Shanghai chefs' late-night bites

Shanghai chefs' late-night bites

Three of Shanghai's workaholic chefs share the plates they whip up when their 2 a.m. cravings hit

Brad Turley - Goga - Shanghai chefBrad Turley, Goga

The smell of fish and lemons permeates the air at Goga, where Brad Turley has been prepping his Cali-Asian-Mex line-up since 2 p.m. He's in a strip of show kitchen that is so narrow, it frames him like Styrofoam trays around a prize piece of toro. At 5:30 p.m. diners come in and leave their appetites in his hands.

At the end of the night, it's no wonder that Turley opts for something simple but tasty.

Lamenting the lack of after-hours Shanghai chef haunts in the city, Turley takes matters into his own pan when late nights cravings hit, whipping up a chirashi-style rice with slices of seared tuna.

Brad's Shanghai recipe: Torched tuna

Ingredients for main dish

  • Fresh, sashimi-grade tuna (buy at the Japanese supermarket in Jing'an Temple Metro station)
  • Salt
  • Pepper
  • A few drops of soybean oil

Ingredients for the rice

  • Steamed rice
  • Japanese Furikake (a rice seasoning made of assorted dried ingredients, including seaweed, sesame and dried bonito flakes)

Ingredients for the sauce

  • A few heaped tablespoons of Coleman's mustard powder, with just enough drinking water to form a thick paste
  • 2 tbsp of rice wine vinegar
  • 3 tbsp of soy sauce
  • ½ cup Japanese Kewpie Mayonnaise, red label

Method

  1. Season the tuna with the salt, pepper, soy bean oil.
  2. In a very hot pan or with a butane torch, quickly sear the tuna on all four sides
  3. Slice like sashimi
  4. For the sauce, combine the mustard paste with rice wine vinegar and soy sauce. Add to the Kewpie mayo.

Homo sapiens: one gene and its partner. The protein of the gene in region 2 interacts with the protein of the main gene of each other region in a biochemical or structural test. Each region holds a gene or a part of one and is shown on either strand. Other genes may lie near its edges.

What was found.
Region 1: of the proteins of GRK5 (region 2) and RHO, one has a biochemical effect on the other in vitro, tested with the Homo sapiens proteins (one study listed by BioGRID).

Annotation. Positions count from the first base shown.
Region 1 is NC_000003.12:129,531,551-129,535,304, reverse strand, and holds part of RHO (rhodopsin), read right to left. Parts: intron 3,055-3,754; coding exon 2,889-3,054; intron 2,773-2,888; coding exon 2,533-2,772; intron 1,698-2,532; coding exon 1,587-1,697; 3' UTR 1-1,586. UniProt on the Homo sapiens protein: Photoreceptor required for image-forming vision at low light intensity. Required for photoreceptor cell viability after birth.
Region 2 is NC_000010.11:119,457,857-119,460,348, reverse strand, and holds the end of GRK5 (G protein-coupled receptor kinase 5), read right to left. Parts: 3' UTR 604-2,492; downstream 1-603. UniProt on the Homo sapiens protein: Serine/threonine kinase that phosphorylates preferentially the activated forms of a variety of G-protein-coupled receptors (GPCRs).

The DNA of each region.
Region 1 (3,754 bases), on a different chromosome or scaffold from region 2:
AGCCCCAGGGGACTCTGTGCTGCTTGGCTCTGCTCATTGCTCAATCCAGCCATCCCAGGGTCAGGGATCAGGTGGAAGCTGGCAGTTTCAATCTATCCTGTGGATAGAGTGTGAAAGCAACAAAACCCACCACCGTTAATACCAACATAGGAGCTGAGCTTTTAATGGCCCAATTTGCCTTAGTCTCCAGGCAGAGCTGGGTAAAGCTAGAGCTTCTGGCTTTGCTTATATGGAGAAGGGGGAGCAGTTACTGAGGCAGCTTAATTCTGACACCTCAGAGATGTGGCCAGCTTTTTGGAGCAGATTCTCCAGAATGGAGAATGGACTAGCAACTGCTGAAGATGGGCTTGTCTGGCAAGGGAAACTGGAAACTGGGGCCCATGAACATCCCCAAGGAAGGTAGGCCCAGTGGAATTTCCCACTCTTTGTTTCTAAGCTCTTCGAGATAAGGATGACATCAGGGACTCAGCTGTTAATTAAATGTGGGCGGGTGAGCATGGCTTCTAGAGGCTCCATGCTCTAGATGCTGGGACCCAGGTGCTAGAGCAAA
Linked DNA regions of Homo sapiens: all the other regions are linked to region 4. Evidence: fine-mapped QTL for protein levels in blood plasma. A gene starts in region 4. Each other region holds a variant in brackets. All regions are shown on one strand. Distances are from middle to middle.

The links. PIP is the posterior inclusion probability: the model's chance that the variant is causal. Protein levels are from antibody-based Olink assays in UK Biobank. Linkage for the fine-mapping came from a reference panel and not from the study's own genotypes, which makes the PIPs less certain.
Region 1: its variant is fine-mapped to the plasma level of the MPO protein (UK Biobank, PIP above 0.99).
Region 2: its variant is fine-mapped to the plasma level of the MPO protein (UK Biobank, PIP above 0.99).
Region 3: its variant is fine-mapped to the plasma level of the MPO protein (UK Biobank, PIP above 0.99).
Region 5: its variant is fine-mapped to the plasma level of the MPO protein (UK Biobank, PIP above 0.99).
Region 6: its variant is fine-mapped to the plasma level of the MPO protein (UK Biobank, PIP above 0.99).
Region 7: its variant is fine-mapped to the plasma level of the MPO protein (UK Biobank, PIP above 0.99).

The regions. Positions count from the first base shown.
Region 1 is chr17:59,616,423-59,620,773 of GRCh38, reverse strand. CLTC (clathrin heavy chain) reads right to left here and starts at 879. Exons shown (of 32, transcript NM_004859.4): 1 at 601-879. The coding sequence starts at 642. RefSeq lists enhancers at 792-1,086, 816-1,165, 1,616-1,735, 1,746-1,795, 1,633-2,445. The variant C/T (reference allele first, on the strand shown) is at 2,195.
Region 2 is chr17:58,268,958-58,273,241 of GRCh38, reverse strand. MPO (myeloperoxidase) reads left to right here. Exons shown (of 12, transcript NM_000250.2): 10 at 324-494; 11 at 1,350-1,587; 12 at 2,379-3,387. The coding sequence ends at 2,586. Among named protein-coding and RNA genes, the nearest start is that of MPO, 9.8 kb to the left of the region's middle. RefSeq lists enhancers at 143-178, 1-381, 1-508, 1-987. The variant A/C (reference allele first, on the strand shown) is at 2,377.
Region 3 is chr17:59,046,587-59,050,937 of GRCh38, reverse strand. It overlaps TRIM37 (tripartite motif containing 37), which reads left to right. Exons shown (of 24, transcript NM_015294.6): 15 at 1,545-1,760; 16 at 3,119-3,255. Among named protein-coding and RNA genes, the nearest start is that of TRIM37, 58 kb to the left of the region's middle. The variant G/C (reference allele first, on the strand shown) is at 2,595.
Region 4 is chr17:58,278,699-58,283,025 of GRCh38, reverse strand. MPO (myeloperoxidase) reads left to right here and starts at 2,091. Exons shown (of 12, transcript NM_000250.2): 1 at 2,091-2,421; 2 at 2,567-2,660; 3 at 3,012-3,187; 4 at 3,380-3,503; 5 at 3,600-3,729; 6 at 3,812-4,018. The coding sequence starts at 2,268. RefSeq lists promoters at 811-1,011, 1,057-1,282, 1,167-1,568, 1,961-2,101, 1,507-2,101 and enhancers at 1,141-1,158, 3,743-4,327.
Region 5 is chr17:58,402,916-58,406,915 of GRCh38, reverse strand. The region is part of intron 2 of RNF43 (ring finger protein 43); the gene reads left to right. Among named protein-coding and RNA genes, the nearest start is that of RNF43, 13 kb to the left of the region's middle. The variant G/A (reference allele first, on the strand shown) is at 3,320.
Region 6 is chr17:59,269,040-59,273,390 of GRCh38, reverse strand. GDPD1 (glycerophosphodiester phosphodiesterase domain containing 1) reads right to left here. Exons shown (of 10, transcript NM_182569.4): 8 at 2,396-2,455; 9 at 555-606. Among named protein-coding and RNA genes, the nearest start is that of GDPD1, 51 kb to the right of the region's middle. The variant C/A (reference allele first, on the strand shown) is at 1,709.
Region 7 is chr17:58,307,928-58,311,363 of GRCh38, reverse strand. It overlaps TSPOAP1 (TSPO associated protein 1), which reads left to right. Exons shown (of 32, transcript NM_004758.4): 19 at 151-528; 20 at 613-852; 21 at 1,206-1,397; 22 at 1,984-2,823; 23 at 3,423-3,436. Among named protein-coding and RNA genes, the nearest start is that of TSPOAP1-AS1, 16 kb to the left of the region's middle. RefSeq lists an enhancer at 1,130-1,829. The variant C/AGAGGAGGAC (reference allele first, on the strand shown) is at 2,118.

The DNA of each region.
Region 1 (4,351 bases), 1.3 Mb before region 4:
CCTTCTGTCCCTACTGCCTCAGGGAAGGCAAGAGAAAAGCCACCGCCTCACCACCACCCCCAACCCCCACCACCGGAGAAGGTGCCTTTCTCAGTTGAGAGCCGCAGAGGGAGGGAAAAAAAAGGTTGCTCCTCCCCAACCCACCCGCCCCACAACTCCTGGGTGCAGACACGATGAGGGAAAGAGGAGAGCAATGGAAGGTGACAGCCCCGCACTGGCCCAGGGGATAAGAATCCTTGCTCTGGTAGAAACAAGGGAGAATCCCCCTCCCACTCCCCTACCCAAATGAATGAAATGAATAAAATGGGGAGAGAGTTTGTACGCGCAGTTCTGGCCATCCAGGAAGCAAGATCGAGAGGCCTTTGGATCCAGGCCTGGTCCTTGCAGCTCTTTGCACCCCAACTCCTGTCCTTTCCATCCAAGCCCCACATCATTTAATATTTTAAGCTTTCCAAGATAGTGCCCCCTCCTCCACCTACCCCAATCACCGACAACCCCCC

5. Serve the fish over your steamed rice, drizzle sauce and sprinkle furikake generously.
Goga, 1 Yueyang Lu, near Dongping Lu 岳阳路1号, 近东平路, +86 21 6431 9700, hours: 5:30 p.m. to 1 a.m., kitchen closes at 10:30 p.m.
Click "Next" for more of Shanghai chefs' best late-night recipes.
Austin Hu - Madison - Shanghai chef

Austin Hu, Madison

We caught up with Austin Hu of Madison on his birthday. It was midnight and he was still at the restaurant. This time, instead of classy bistro fare though, he was throwing down cold Mongolian beers and cooking up crisp chicken wings. Nice to see a Shanghai chef relaxing on his birthday.

For late nights, he swears by the aptly named Heart Attack Sandwich.

Austin's Shanghai recipe: Heart Attack Sandwich

Ingredients

  • 2 slices of decent white bread (Hu recommends good quality Japanese sliced bread)
  • 4 slices of bacon, ham or braised meat cut off
  • 2 eggs
  • 2 slices of cheese (gouda or cheddar preferable, processed cheese is okay in a pinch) at room temperature
  • Butter
  • Salt
  • Pepper

Method (aka “The Plan of Attack”)

  1. Beat eggs in a separate bowl and season lightly with salt and pepper.
  2. Over medium heat, lay four slices of bacon side by side in the middle of the pan and cook slowly. “Try not to burn the bacon in your pursuit of crispiness,” Hu says.